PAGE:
As I said in my post, I saved the worst for first (rearmost driver's side). It's in the tightest spot. Undo the 12 mm bolt that holds the coil pack. Don't pull it all the way out. Back it out until the threads begin to emerge from the coil pack housing (you'll need to pull on this to pop the coil pack out). Once the bolt has reached this point, begin to pull on the bolt. If the coil doesn't pop off, keep backing out the bolt until it does. If you back the bolt all the way out and the coil doesn't come out, then, screw the bolt back in about half way. Remember the pry bar? Take the slightly bent end and place it on the shoulder of the bolt, then, use the engine block for leverage and GENTLY pry against the bolt. It won't take much pressure to pop it out. It is very rare that they come off, but, once the coil is out, check to make sure the rubber boot is still on the end of the coil. If it isn't, you'll need to fish it out, possibly with a very long screwdriver. It'll be difficult to check this one, because there's only one place you can put it to get it out of the way, and that's to your left, up in the little recess left from pulling the coil. Try to make sure you don't stress the wires, or pry against them (coils are expensive). Also, if you have to fish out a boot, make sure you don't damage it. The only way you can replace the boot is either by knowing someone who has one, or by buying a new coil (ouch). Okay, with the coil pack out of the way, remove the access plug from the fender well (I'm going to guess after I posted about this, you went looking for it – that's what I did when they told me about it. I almost never found it, but it's there. Just look right across from the place you removed the coil – it's also interesting that this access hole is not mentioned in the service manual – the manual is totally sketchy about a plug change). You should now be able to push you wrench with a six inch extension and your plug socket through the hole in the fender well – yeah, it's a pain, but, believe me, it'll still be easier than trying to do it without it (if you need to get the tire out of the way, just jack your car up a few inches). The recess will practically guide your socket to the plug. This is where "normal" kind of takes over. Just back out the plug like you would normally. When it gets to a point where it's loose enough, take the ratchet off of the extension and back it the rest of the way with your fingers, so you can feel when it's coming out. Then, put in your fresh plug. Make sure you start the plug by using just your extension and your fingertips – you don't want to cross-thread the plug. Luckily, the plug practically threads itself if you do it gently. (Note: I did not re-gap my plugs. They came factory gapped at .040. The recommended gap is from .039 to .043. I figured .040 was good enough for "middle ground," plus, I didn't want to take a chance on damaging any of the platinum bits – they look fragile). Once you've gotten the plug as tight as you can get it with your fingers, then, attach the ratchet and tighten her down. Torque spec is 14-22 ft.lbs. I didn't use a torque wrench, I trusted my instincts. If you've changed plugs before, you can feel the "not too tight, not too loose" point. Now, all that's left is replacing the coil. Once you've taken it off, it's easy to figure out how to put it back on. Don't forget to put the access plug back in – you'd hate to be throwing water into the engine bay on rainy days.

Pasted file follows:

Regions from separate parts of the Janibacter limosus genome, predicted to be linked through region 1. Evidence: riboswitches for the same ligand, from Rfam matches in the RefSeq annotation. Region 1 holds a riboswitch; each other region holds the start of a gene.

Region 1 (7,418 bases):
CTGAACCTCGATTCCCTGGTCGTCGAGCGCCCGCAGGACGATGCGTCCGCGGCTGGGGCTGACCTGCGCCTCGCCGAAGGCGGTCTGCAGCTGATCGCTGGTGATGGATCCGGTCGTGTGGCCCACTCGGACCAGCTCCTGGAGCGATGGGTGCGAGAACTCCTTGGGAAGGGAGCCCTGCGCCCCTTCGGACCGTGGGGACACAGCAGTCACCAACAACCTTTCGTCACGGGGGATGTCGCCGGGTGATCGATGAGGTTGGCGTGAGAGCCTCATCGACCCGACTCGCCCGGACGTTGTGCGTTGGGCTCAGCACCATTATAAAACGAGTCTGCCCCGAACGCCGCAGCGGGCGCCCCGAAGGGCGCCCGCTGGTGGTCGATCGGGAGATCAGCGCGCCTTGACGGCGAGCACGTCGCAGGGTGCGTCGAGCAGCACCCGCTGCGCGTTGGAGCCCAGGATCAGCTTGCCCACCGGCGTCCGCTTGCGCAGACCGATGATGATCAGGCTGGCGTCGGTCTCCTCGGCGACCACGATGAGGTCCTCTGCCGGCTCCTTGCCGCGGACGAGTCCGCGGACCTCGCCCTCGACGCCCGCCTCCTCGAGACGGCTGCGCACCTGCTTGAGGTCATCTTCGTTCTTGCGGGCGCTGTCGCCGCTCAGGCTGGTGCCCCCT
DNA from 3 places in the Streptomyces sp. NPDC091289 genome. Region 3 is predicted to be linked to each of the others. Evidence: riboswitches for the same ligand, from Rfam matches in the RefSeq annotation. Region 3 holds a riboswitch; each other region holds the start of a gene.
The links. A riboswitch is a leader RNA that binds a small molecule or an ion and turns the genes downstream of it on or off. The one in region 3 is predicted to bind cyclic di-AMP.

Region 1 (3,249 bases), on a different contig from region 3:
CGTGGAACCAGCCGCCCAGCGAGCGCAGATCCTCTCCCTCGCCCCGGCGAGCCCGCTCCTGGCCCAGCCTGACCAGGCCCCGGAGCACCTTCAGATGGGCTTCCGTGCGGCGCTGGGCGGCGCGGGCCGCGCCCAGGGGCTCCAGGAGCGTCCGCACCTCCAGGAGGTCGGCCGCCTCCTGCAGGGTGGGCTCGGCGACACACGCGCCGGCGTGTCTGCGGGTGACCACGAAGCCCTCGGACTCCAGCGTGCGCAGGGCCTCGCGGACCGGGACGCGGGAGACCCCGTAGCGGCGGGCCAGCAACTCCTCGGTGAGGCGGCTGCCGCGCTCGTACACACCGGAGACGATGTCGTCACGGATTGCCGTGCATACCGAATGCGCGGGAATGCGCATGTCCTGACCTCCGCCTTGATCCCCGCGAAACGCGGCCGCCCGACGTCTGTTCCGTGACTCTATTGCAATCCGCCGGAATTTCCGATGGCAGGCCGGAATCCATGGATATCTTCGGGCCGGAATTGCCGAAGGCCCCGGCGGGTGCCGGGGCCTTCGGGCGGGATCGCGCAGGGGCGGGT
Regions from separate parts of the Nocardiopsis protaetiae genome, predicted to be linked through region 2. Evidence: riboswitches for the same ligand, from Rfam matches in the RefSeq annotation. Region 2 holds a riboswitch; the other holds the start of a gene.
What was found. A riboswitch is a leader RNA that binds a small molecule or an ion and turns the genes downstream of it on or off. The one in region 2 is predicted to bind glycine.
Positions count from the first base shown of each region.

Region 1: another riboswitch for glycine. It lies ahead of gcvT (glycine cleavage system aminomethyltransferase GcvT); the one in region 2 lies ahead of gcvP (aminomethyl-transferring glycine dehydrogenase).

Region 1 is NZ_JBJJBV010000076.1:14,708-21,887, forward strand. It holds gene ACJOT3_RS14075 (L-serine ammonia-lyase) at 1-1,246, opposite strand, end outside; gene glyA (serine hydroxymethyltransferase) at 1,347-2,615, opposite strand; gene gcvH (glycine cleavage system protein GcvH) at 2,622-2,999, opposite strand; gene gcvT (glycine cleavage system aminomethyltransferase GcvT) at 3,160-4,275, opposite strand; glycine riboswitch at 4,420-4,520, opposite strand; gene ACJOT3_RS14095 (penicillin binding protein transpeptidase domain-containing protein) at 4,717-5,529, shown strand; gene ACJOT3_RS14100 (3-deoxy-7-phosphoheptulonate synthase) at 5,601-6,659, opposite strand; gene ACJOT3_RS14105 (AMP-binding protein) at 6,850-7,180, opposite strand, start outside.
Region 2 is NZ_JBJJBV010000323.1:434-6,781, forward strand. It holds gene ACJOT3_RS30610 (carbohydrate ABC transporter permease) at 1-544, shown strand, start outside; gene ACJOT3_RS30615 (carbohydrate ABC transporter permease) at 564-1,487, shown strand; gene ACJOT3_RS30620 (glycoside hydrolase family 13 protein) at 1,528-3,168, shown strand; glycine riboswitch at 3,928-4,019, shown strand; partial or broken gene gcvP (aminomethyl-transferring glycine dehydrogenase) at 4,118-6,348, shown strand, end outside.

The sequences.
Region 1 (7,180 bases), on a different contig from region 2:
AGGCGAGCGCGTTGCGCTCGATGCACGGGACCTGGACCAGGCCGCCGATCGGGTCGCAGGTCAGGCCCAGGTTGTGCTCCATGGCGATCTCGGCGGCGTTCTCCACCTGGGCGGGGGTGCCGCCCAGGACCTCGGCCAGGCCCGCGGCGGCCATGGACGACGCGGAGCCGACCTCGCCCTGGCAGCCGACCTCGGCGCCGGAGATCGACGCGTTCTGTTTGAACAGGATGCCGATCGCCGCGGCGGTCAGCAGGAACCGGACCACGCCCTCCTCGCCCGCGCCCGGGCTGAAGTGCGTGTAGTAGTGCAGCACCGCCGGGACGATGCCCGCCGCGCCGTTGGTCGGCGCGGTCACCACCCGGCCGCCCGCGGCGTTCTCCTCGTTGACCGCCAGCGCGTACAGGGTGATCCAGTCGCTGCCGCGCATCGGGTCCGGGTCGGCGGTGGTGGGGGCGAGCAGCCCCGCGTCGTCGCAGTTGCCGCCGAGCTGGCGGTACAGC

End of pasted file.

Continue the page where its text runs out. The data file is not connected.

The rest of the plugs are similar. Working toward the front, your next is a bit of a bear, but, you can use your three inch extension and the coil is easier to get out of the way. Of course, the front driver's side is the easiest. You'll have the most room here.